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Everyone gets sick. There are germs out there and if you don’t get hit by one, someone you know will. Just mention H1N1 and everyone begins to nod their head. Employee vs. employer takes on this issue are delicate, expecially in our present economy. As an employer, sick employees can be seen as a burden. As an employee in this job market the thought of staying home more than a day due to flu or virus causes most to question job security upon your return.
As stated, everyone gets sick. Most illnesses are legit and the need to stay home is necessary. If an employee is misusing sick days, they are easy enough to track. Payroll can track days off, patterns (Mondays and Fridays) and medical claims. Plus, you as the one who signs the checks can insist on a doctor’s note clearing them of anything contagious. So get over the work till you drop attitude. Stay home and encourage staying home if you are sick and run the risk of spewing your germs on the rest of the team.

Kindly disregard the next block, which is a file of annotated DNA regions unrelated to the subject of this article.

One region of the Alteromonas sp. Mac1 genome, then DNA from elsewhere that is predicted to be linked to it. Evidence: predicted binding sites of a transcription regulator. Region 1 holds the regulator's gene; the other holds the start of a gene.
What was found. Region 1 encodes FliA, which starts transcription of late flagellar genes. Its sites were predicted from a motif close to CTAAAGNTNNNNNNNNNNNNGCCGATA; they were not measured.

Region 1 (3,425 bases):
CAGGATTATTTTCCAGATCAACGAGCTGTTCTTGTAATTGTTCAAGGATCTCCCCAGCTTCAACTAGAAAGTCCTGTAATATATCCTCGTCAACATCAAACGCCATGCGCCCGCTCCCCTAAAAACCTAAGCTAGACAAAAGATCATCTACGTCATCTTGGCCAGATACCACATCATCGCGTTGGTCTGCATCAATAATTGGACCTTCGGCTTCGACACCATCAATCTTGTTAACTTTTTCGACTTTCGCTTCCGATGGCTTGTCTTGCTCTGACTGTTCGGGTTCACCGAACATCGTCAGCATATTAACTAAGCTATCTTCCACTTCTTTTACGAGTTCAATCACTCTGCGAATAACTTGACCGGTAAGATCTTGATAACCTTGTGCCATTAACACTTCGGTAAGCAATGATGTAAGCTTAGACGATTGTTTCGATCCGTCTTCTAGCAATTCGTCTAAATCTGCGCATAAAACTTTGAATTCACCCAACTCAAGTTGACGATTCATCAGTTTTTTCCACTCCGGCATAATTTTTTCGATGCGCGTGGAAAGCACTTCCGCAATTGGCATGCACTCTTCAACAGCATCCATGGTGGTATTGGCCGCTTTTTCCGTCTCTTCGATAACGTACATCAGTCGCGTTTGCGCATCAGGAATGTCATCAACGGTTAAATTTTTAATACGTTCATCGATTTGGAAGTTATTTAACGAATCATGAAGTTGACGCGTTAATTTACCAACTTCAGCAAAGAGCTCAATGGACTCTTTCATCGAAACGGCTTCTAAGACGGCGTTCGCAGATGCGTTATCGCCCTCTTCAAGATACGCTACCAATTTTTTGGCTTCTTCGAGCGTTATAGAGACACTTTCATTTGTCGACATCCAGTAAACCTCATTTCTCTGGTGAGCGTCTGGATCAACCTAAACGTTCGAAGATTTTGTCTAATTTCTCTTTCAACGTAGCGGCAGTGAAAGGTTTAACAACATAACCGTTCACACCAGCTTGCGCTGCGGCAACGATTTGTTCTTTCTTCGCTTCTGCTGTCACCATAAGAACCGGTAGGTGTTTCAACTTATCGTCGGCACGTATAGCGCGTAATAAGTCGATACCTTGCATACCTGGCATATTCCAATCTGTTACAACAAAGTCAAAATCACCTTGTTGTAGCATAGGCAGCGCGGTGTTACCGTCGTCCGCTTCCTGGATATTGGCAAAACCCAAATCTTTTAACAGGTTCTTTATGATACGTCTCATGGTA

As a manager you don’t want to put your employee’s health at risk to keep them working. Make it clear that staying home sick won’t hurt their career. Others will potentially get sick and that means more lost hours from your department or business. Finally, carrying for loved ones should be endorsed rather than bringing the germs to work.
Encourage good hygiene. Provide wipes and hand sanitizers for everyone and request that they use it. Promote sleep and good eating habits and follow-through by doing the same. Good health habits will equate with positive work habits.
A shortage of employees due to illness can result in possible dollar loss or, if the company is small, shut down of the company. Make sure you are sending the correct message. You want them to be in the workplace but you want them well. When they are in the office you want them to be focused on the task at hand, not where the nearest box of tissue is. And you want fellow co-workers to not be grossed out by what’s being circulated through the ventilation system.
Content copyright © 2014 by Lisa Plancich. All rights reserved.
This content was written by Lisa Plancich. If you wish to use this content in any manner, you need written permission. Contact Lisa Plancich for details.
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